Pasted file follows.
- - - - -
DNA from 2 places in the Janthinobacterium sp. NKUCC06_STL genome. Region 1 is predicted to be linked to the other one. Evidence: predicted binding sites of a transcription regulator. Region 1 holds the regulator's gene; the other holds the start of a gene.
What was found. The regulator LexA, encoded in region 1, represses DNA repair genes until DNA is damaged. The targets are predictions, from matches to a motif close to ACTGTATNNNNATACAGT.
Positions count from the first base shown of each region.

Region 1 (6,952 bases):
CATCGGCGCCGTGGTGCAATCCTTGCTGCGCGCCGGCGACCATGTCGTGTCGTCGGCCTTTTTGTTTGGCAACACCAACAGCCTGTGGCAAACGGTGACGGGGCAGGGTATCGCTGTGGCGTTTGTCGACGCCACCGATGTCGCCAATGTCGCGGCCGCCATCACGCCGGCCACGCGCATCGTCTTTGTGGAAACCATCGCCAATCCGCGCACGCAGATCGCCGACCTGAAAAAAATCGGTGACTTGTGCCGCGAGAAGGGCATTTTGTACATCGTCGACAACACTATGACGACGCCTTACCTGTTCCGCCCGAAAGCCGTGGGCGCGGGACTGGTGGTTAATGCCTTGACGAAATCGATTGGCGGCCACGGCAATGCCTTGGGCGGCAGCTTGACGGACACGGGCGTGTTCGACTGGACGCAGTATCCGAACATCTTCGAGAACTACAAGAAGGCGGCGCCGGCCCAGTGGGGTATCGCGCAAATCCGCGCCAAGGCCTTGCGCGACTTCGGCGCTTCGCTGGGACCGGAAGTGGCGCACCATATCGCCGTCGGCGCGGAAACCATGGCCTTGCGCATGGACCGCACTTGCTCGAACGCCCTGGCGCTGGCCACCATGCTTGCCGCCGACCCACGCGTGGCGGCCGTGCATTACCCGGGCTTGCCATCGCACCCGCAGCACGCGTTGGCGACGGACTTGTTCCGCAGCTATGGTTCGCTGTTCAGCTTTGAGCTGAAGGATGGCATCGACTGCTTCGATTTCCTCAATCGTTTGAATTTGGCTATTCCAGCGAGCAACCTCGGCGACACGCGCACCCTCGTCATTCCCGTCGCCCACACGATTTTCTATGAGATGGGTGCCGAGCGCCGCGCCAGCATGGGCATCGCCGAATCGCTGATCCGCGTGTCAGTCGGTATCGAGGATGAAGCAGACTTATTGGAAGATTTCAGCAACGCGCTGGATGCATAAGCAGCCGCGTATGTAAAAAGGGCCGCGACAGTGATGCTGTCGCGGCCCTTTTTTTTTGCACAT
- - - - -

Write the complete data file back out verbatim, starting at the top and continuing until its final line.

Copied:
DNA from 2 places in the Janthinobacterium sp. NKUCC06_STL genome. Region 1 is predicted to be linked to the other one. Evidence: predicted binding sites of a transcription regulator. Region 1 holds the regulator's gene; the other holds the start of a gene.
What was found. The regulator LexA, encoded in region 1, represses DNA repair genes until DNA is damaged. The targets are predictions, from matches to a motif close to ACTGTATNNNNATACAGT.
Positions count from the first base shown of each region.

Region 1 (6,952 bases):
CATCGGCGCCGTGGTGCAATCCTTGCTGCGCGCCGGCGACCATGTCGTGTCGTCGGCCTTTTTGTTTGGCAACACCAACAGCCTGTGGCAAACGGTGACGGGGCAGGGTATCGCTGTGGCGTTTGTCGACGCCACCGATGTCGCCAATGTCGCGGCCGCCATCACGCCGGCCACGCGCATCGTCTTTGTGGAAACCATCGCCAATCCGCGCACGCAGATCGCCGACCTGAAAAAAATCGGTGACTTGTGCCGCGAGAAGGGCATTTTGTACATCGTCGACAACACTATGACGACGCCTTACCTGTTCCGCCCGAAAGCCGTGGGCGCGGGACTGGTGGTTAATGCCTTGACGAAATCGATTGGCGGCCACGGCAATGCCTTGGGCGGCAGCTTGACGGACACGGGCGTGTTCGACTGGACGCAGTATCCGAACATCTTCGAGAACTACAAGAAGGCGGCGCCGGCCCAGTGGGGTATCGCGCAAATCCGCGCCAAGGCCTTGCGCGACTTCGGCGCTTCGCTGGGACCGGAAGTGGCGCACCATATCGCCGTCGGCGCGGAAACCATGGCCTTGCGCATGGACCGCACTTGCTCGAACGCCCTGGCGCTGGCCACCATGCTTGCCGCCGACCCACGCGTGGCGGCCGTGCATTACCCGGGCTTGCCATCGCACCCGCAGCACGCGTTGGCGACGGACTTGTTCCGCAGCTATGGTTCGCTGTTCAGCTTTGAGCTGAAGGATGGCATCGACTGCTTCGATTTCCTCAATCGTTTGAATTTGGCTATTCCAGCGAGCAACCTCGGCGACACGCGCACCCTCGTCATTCCCGTCGCCCACACGATTTTCTATGAGATGGGTGCCGAGCGCCGCGCCAGCATGGGCATCGCCGAATCGCTGATCCGCGTGTCAGTCGGTATCGAGGATGAAGCAGACTTATTGGAAGATTTCAGCAACGCGCTGGATGCATAAGCAGCCGCGTATGTAAAAAGGGCCGCGACAGTGATGCTGTCGCGGCCCTTTTTTTTTGCACAT